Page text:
What you really must consider is which fees are driven by the lender and which fees the lender has no ability to lower or waive. The majority of the closing costs are not lender generated. 

When comparing lender closing costs, you should always get the estimate in writing. Complete this form to get a comparison.

Can FHA Closing Costs be Financed?

The FHA guidelines do permit some closing costs to be financed or rolled into the loan. Closing costs do not include your down payment amount and the FHA is clear that the minimum borrower contribution towards the purchase of the home must be at least 3.5% even if that money comes as a gift from a relative. If the gift from the relative is large enough, it can cover the down payment plus the closing costs.

The benefit of rolling the FHA closing into the loan is that it can help with some of the sticker shock associated with closing costs.

Can the Seller Pay for FHA Closing Costs?

FHA guidelines permit the seller to contribute up to 6% of the purchase price of the home towards closing costs. This is a great way to get a negotiated closing cost credit from the seller.

How Can I Lower the FHA Closing Costs?

The best way to get the lowest possible closing costs is to negotiate with the FHA lenders. They do have some wiggle room on the fees that are generated by the lender. It comes down to how much they are willing to make on your loan versus the other lenders out there. We can help you to get a quote from a lender who has competitive rates and closing costs.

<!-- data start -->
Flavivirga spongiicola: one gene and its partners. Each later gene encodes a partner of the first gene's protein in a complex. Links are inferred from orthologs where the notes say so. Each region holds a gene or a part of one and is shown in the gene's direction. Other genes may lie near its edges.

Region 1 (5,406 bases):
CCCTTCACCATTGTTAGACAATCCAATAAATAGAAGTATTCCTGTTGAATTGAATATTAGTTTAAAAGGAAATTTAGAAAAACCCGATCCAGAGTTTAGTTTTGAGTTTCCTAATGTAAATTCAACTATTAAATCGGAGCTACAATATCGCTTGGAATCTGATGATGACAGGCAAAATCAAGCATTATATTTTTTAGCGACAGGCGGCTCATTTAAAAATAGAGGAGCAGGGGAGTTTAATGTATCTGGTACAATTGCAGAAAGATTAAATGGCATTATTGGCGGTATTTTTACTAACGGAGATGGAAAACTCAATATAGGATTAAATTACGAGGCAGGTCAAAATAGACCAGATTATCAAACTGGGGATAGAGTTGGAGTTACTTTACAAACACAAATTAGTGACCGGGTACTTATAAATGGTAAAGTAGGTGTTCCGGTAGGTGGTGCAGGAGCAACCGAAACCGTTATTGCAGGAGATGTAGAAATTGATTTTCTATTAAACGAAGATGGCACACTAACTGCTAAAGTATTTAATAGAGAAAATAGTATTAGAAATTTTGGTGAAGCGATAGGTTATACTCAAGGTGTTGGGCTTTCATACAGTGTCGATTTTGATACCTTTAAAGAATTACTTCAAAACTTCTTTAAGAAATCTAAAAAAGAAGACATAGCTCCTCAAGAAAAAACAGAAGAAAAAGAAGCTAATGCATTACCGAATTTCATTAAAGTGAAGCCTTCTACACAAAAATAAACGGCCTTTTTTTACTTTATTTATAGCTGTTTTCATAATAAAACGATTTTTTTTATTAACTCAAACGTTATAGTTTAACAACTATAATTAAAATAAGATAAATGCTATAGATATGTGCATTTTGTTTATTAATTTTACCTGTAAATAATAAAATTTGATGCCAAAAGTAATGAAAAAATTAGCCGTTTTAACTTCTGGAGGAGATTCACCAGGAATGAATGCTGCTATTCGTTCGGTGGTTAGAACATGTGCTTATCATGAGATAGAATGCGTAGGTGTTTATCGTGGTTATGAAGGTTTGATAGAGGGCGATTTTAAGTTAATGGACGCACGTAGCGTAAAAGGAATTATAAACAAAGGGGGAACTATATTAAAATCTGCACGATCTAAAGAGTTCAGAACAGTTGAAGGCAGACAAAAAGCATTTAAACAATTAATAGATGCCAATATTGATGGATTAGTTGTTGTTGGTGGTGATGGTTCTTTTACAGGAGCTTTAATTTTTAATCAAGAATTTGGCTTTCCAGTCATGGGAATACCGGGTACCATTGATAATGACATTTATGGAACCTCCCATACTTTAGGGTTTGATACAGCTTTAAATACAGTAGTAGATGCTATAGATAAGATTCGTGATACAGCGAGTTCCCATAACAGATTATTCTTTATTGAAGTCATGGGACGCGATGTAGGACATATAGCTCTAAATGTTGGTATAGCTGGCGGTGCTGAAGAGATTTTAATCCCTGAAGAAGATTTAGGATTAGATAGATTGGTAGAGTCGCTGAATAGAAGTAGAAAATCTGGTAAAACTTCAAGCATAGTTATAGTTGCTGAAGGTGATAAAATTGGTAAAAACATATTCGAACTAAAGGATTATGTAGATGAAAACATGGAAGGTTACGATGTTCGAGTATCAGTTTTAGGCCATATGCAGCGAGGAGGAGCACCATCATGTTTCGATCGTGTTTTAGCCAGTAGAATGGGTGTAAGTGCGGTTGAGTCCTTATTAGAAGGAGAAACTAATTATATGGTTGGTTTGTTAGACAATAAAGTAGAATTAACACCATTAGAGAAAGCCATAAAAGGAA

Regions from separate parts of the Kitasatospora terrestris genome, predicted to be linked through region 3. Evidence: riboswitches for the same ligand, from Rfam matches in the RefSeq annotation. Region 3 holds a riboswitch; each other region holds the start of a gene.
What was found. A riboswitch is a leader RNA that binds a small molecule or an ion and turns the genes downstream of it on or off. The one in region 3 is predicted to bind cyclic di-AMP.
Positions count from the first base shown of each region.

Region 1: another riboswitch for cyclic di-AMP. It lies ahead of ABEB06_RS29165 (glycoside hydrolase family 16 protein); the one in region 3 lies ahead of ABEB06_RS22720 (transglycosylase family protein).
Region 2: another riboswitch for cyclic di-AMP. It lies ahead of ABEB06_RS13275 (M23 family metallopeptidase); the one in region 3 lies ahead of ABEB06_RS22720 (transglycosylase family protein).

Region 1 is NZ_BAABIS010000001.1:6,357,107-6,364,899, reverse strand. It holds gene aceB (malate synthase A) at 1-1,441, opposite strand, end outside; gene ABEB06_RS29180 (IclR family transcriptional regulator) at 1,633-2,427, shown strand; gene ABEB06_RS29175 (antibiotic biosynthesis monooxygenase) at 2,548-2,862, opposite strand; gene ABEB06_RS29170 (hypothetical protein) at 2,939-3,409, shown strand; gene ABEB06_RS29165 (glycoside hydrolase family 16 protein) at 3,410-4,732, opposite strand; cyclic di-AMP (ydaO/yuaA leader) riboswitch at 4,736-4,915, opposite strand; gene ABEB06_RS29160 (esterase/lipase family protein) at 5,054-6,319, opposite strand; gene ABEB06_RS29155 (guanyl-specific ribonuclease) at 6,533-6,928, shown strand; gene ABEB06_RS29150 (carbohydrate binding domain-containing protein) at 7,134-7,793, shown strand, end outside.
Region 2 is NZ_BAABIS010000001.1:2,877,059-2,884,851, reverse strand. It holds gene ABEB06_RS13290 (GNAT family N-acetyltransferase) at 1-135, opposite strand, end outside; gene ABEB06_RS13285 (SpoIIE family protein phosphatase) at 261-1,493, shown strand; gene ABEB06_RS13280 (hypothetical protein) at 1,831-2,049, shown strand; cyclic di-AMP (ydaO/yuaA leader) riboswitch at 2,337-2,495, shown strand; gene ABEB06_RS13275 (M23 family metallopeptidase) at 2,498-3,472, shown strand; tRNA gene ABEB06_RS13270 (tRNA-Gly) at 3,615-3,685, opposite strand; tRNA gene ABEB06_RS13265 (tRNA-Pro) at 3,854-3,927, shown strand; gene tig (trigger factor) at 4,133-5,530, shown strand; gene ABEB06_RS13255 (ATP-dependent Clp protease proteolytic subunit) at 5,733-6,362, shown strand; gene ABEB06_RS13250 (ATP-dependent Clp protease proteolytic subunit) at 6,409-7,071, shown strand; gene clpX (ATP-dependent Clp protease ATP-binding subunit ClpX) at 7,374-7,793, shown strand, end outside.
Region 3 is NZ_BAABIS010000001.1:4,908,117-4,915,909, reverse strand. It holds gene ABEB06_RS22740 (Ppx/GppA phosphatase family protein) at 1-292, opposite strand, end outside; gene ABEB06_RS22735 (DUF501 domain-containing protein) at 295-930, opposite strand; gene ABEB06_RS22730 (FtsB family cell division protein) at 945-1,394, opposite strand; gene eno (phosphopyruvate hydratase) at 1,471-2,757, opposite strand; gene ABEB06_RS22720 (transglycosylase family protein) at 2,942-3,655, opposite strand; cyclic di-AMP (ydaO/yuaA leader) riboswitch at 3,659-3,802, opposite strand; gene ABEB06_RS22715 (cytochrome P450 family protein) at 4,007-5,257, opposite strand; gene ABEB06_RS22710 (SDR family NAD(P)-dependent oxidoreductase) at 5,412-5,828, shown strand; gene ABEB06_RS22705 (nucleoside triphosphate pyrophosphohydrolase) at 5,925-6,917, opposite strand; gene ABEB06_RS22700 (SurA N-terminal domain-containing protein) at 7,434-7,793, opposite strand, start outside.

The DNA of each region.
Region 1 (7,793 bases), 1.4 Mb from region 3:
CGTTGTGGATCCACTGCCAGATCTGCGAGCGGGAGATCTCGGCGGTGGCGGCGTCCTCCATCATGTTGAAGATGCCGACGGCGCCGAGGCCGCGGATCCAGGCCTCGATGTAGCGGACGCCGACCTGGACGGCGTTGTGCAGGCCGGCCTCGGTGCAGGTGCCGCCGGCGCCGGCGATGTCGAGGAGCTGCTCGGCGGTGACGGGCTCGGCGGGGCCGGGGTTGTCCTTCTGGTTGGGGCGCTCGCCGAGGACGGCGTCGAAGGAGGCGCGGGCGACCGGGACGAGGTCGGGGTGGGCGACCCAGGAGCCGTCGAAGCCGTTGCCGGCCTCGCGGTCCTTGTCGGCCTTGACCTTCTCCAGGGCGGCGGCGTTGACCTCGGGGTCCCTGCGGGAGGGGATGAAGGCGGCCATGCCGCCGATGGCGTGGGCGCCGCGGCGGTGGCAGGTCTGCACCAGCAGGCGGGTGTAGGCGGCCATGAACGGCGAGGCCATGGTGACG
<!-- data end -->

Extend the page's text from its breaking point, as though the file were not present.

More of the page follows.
Prior to having a discussion with the lender about closing costs, it is important to realize which costs are generated by the lender and which are third party generated. The lender can only control their own costs.

If you speak to a lender who is offering no closing costs (or very little), then make sure the rate is still competitive. Some lenders may offset the low closing costs with higher rates.

Can FHA Closing Costs Be Gifted?

FHA closing costs can be gifted and would follow the same FHA gifting rules apply for closing costs as they do for the down payment. If you are receiving a gift from a relative they can provide you with money for the down payment, the closing costs, or both. If your lender requires reserves they can also provide you with those funds too.

Are Closing Costs Separate from the Down Payment?

Closing costs are always separate from the down payment and cannot be combined. However, when a lender is evaluating your ability to qualify and purchase the home, they will combine both the down payment and closing costs to determine the cash needed to close the loan.

FHA guidelines are clear that the borrower needs to come to the table with a minimum of 3.5% for the down payment even if that money is a gift. The closing costs can be funded by the seller, the lender, or any extra gift funds that are leftover.